If you are thinking Surrey and want to be near an airport then perhaps Horley (a few miles from Gatwick) or a bit further our would be Felbridge (right on the Surrey/Sussex border) parts of Felbridge are very expensive although nearby Crawley Down (in Sussex) is cheaper but apparently Felbridge infant school is excellent and I know of some people who moved into the area so their DC could go there. Also, one of the mums from DC's old prep (private) school moved their children from the private school to Felbridge infant/first school so one would hope it is very good.

If you are thinking of possibly going private, then Redehall school in Smallfield (Horley, Surrey) is excellent. A very small prep school from 3 to 11 but MUCH cheaper than other prep schools. DCs 1 and 2 went to a different (EXPENSIVE!) private school a few miles away from it and I've just registered DC3 and 4 for Redehall as was thoroughly impressed when DH and I looked around it. Lovely little village school

elfinmami Wed 07-Oct-09 11:33:31

Hello all,

I am thrilled by your answers. Many thanks. We are considering private but as I found out it may turn out to be unaffordable on the long run. And it would be terrible to take a small child out from the environment she is used to. I do not want to change schools so need to make the selection carefully. I will check into Redehall school online and once we are on an exploratory tour for schools/homes in the area, I shall try to visit too. I presume there are some hidden costs in the annual fees that one need to pay every now and then and that we would not be able to.

Regarding council tax, does one get it even if you rent a flat? We do not want to buy something in a hurry for the sake of the school.

Wishing you a nice day to all of you.

Sparks Wed 07-Oct-09 12:23:51

Yes you have to pay council tax when you are renting a flat. The reason they ask for the reference number is to check that you really live at the address you put on the form. The council would probably accept some other proof of address if you had just moved in.

mumofsatan Wed 07-Oct-09 13:16:26

good luck elfinmami, its a really difficult decision. We are abroad at the moment due to DH's work but are seriously thinking of returning to the UK sooner rather than later (DC 1 and 2 are at boarding school in the UK) and I really want to get DC3 aged 3 back into the UK system from day 1.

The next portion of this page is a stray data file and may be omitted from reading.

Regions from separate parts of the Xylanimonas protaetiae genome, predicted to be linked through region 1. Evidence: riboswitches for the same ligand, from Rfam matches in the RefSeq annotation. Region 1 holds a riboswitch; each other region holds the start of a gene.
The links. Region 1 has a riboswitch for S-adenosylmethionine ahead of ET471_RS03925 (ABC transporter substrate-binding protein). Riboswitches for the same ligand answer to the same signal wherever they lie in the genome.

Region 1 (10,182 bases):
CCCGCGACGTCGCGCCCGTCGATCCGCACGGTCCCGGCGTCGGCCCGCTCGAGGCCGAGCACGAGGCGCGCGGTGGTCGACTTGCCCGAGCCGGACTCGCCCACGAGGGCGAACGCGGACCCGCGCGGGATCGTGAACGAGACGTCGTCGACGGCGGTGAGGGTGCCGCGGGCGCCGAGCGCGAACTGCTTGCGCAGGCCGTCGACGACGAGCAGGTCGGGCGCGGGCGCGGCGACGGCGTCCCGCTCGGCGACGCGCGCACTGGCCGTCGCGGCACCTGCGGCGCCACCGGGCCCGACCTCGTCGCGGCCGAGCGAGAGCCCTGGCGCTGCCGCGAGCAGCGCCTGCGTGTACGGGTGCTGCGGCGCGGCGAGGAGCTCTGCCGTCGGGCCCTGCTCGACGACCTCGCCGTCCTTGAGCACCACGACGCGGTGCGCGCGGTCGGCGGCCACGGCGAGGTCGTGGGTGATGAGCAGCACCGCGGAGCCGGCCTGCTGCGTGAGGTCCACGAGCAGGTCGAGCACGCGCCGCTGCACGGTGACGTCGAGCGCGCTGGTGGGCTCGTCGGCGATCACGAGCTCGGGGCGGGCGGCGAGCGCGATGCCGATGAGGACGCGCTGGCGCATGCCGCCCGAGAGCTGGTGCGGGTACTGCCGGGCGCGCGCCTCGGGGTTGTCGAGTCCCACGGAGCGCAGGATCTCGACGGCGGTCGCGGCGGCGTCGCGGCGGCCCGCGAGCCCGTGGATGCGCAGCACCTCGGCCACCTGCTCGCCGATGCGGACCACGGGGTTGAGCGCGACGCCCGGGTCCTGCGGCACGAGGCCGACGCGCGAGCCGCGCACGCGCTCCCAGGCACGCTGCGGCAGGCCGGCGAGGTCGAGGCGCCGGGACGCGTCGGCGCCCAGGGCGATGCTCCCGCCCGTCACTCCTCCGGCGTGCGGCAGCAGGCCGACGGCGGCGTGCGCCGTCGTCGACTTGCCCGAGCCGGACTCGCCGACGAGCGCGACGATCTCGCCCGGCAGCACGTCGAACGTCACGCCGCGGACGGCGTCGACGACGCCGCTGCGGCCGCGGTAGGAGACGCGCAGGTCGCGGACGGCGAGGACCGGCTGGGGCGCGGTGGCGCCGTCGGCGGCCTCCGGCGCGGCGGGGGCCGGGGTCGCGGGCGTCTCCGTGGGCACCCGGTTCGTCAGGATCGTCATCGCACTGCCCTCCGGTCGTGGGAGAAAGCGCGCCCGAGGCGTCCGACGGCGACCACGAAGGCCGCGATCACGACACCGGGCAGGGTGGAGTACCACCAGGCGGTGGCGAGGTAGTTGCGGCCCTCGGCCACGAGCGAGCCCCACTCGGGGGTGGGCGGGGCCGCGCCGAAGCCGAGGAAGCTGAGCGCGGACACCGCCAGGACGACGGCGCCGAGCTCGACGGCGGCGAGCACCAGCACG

Where are you moving from?

LIZS Wed 07-Oct-09 17:51:47

Gatwick/ Horley/East Grinstead area normally has a good selection of properties to rent (starting around £550pcm for a 1 bed flat) and some nice primary schools and preschools. Personally I'd be wary of Redehall as it is so small as to barely seem viable but it is much cheaper than other private schools in the area (about 50% less) and has been going some years. Uniform and extra curricular activities such as music would be extra. Secondary is very hit and miss but you are some way off that and it is improving. Council tax is payable based on the value of the property by the occupant(s) regardless of whether you own it or not and rent would exclude utility bills.

elfinmami Wed 07-Oct-09 22:06:26

I am confused after reading other threads about schooling in the UK. Is it really that bad that people have to put their kids to private?

We are moving from Germany where children start school pretty late. If we don't move now, my one will never make up the gap later on.

Perhaps someone can tell me what do they teach/play in their reception year should we delay the move. Children are in the nursery here until they are 6. Good for slow developers, bad for the sprinters. Same issue, as a parent, you can't draw the line.

LIZS Thu 08-Oct-09 08:41:24

There are good schools and not so good, both state and private , just as in most countries.

Reception(first year of primary school at age 4-5) is the final year of the Early Years curriculum/Foundation Stage . Although it is learning through play based activities it introduces the basics of academics such as letter formation, phonic sounds and early reading, listening and retelling stories, starting to write, concepts of numbers and shapes etc plus the formality of school life like pe and assemblies. If you try to enter at Year 1 you won't be able to express a preference of school , it will be a case of wherever there is place maybe local , maybe further away , maybe a good one, maybe not so. Some private schools will already be full although given the economy you may well get a place at short notice if someone moves or withdraws.

mumofsatan Thu 08-Oct-09 10:27:58

Lizs, really interested to know why you'd be wary of Redehall as I thought it had a good reputation. Its not one of the bigger schools and I'd never heard about it until DS1 now 16 was 4 and we made the decision to educate privately. A friend who was a teacher put her DD there and by the time we made enquiries the waiting list was 2 years long.
DS1 therefore went to a nearby prep school which as you say was double the cost. It was excellent and DD1 went there and originally we'd planned for DD2 and DS2 to go there but in the summer looked at Redehall and were really impressed. Obviously they don't have the same facilities as other prep schools and its only until age 11 whereas the one DCs 1 and 2 went to was til 13.